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Our sense of what is realistic or not might actually limit our own possibility. Consider running a four-minute mile. It was thought to be impossible until Roger Bannister broke the four-minute barrier in 1954. The record now stands at 3:43 and the mile has been run in under four minutes at least 4,500 times.
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Self-confidence as a skill that anyone can build, practice and master. It is the belief in your ability to accomplish the task at hand, no matter the odds, no matter the difficulty, no matter the adversity. Self-confidence is like a muscle. The more you practice, the stronger it gets.
I remember in the fall of 1993, when the Blue Jays last won the World Series, and how the celebrations in the streets went on all night long. Even those of us who weren't die-hard baseball fans were caught up in the thrill of our home team winning the series. We were all proud Torontonians, and we felt the communal aspect of the win. When we watch sports on TV, we can't help but have strong emotions.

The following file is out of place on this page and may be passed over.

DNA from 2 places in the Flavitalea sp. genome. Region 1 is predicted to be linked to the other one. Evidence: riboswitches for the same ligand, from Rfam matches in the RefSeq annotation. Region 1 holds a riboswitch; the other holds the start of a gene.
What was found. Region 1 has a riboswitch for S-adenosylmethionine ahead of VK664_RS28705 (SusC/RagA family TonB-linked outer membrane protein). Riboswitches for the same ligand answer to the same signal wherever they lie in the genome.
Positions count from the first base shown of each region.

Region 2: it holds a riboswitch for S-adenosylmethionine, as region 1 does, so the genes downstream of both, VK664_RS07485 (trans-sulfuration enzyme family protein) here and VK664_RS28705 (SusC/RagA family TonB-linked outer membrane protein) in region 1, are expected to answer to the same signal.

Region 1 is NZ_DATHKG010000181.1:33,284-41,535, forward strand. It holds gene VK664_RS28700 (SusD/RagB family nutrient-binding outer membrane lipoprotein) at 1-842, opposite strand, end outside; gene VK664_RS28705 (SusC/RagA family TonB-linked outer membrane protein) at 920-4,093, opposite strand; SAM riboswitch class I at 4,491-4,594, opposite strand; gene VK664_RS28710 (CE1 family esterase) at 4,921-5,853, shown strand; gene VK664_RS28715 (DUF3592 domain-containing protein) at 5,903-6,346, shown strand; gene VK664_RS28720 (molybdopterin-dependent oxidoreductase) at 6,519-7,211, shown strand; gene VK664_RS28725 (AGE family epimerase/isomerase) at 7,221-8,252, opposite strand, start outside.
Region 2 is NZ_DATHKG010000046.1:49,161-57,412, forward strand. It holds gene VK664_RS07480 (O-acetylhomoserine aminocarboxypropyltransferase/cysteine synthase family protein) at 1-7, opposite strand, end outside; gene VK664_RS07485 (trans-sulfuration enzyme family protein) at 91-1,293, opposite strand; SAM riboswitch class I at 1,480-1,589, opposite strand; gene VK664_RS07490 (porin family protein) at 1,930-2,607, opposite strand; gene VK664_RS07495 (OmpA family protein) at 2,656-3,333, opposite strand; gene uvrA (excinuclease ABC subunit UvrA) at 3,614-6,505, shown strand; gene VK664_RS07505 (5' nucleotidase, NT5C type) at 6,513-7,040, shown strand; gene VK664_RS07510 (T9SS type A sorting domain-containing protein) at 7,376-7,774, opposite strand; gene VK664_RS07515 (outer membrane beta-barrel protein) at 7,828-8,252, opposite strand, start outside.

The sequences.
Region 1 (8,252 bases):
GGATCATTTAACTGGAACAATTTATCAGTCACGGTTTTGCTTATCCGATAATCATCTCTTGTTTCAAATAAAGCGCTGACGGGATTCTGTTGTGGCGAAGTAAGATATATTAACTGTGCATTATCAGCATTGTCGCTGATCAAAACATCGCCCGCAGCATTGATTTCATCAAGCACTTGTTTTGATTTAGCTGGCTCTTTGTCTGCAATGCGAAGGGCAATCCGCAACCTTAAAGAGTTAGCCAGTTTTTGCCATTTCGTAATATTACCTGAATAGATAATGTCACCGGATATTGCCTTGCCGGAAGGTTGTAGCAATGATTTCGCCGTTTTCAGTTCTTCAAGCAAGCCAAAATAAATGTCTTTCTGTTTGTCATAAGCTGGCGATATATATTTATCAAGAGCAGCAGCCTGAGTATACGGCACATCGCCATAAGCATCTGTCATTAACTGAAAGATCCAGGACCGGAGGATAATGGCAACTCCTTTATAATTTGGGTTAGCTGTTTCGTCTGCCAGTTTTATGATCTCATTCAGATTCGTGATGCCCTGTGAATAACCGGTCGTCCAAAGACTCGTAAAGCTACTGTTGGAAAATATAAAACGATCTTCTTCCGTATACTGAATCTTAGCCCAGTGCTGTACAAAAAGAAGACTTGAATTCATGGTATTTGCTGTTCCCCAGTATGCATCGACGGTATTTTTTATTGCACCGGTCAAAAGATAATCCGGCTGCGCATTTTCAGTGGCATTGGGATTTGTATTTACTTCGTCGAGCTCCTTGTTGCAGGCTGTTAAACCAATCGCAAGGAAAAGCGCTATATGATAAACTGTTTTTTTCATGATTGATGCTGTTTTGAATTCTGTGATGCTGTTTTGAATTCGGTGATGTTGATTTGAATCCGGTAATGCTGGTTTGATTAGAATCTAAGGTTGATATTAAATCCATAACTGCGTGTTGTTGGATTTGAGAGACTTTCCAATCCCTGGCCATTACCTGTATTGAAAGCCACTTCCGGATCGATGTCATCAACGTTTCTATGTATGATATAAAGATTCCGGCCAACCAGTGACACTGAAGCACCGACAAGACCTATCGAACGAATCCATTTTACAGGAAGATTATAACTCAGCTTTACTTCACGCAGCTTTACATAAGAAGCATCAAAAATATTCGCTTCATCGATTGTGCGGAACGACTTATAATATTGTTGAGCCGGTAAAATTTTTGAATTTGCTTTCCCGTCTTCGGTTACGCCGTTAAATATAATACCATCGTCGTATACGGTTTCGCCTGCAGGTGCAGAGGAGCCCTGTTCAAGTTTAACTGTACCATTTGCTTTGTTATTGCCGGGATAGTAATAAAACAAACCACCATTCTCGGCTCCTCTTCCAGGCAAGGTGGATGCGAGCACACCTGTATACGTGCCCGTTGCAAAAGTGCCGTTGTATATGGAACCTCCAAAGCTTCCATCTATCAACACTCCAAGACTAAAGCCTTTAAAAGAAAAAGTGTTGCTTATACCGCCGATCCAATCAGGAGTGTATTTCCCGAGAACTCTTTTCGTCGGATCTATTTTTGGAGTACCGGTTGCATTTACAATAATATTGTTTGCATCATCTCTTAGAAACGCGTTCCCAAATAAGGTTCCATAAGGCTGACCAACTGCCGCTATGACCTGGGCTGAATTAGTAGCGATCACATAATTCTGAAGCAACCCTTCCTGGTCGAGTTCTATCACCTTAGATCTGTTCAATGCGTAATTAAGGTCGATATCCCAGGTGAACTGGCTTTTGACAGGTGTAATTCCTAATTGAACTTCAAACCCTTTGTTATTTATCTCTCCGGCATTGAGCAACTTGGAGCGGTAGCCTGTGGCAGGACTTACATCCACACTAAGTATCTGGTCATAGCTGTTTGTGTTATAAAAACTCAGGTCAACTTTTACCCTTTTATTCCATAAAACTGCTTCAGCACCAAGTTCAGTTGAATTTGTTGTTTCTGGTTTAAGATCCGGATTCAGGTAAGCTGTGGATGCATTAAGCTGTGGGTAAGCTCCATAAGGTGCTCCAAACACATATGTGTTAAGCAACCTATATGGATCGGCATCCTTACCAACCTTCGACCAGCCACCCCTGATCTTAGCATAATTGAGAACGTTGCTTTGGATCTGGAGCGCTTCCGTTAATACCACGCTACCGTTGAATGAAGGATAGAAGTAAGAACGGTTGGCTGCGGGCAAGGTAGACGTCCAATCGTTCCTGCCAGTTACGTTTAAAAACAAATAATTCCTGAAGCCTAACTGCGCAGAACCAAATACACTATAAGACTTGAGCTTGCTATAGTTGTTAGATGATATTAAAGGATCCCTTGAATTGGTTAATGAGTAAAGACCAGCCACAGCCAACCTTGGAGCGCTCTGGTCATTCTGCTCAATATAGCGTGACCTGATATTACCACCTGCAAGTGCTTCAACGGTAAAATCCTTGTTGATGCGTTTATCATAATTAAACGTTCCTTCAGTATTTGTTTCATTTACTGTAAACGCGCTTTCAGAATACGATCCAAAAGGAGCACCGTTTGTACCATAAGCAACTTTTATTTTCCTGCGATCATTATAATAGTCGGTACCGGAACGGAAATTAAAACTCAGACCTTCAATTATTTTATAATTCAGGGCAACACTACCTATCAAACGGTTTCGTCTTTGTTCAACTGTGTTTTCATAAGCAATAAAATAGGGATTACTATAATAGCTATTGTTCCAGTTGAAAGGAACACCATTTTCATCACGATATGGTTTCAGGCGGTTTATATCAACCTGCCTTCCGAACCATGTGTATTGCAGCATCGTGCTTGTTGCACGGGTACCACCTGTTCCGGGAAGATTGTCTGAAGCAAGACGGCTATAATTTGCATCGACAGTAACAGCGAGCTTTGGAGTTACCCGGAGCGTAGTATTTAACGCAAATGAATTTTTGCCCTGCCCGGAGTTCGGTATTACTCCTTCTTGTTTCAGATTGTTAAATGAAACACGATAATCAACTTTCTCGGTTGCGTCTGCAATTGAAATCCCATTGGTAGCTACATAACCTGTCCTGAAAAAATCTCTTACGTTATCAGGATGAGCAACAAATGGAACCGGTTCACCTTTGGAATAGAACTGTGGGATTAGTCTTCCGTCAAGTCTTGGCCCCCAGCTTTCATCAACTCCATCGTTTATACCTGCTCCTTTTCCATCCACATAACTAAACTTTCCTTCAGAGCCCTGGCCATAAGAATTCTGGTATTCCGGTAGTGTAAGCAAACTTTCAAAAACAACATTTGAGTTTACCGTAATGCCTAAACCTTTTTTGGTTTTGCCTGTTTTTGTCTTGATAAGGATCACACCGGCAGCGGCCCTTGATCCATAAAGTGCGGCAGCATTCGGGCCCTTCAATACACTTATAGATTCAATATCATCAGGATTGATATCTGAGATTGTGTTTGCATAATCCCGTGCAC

With the 2012 Olympic Games over and all the results locked in, Canada has finished 13th in medal standings. So, was the London Olympic Games a success or a failure for Canada? Some may justifiably argue that since we did not reach our goal, Canada failed. But, I'm not so sure I'd agree.
As he is the most decorated Olympian of all time, we may never see another athlete accomplish what Michael Phelps has in our lifetime. But, does that make him the ultimate athlete of the Olympic Games?
Since creating their Competitive Index for Sport, Mitchell and Stewart found that it was possible to rate the competitive quality of a given sport and the chances for success, whereby the lower the competitive index score the greater chance an individual stood to be successful at the Olympic Games. After seeing the index, it's no wonder why winning the gold medal in the 100 metre is one of the most coveted medals in the world.
Listen carefully and you'll notice the barrage of comments referencing the monumental role mental state has on the performances of athletes competing in the Olympic Games. Often the difference between a podium performance and going home empty-handed is the difference in one's mental state.
The problem with social media is it's pretty narcissistic. The various social media channels seem to beckon for updates such as "What's going on? Where you have been?" But what is the motivation? Are we genuinely sharing? Or, is this our centre stage?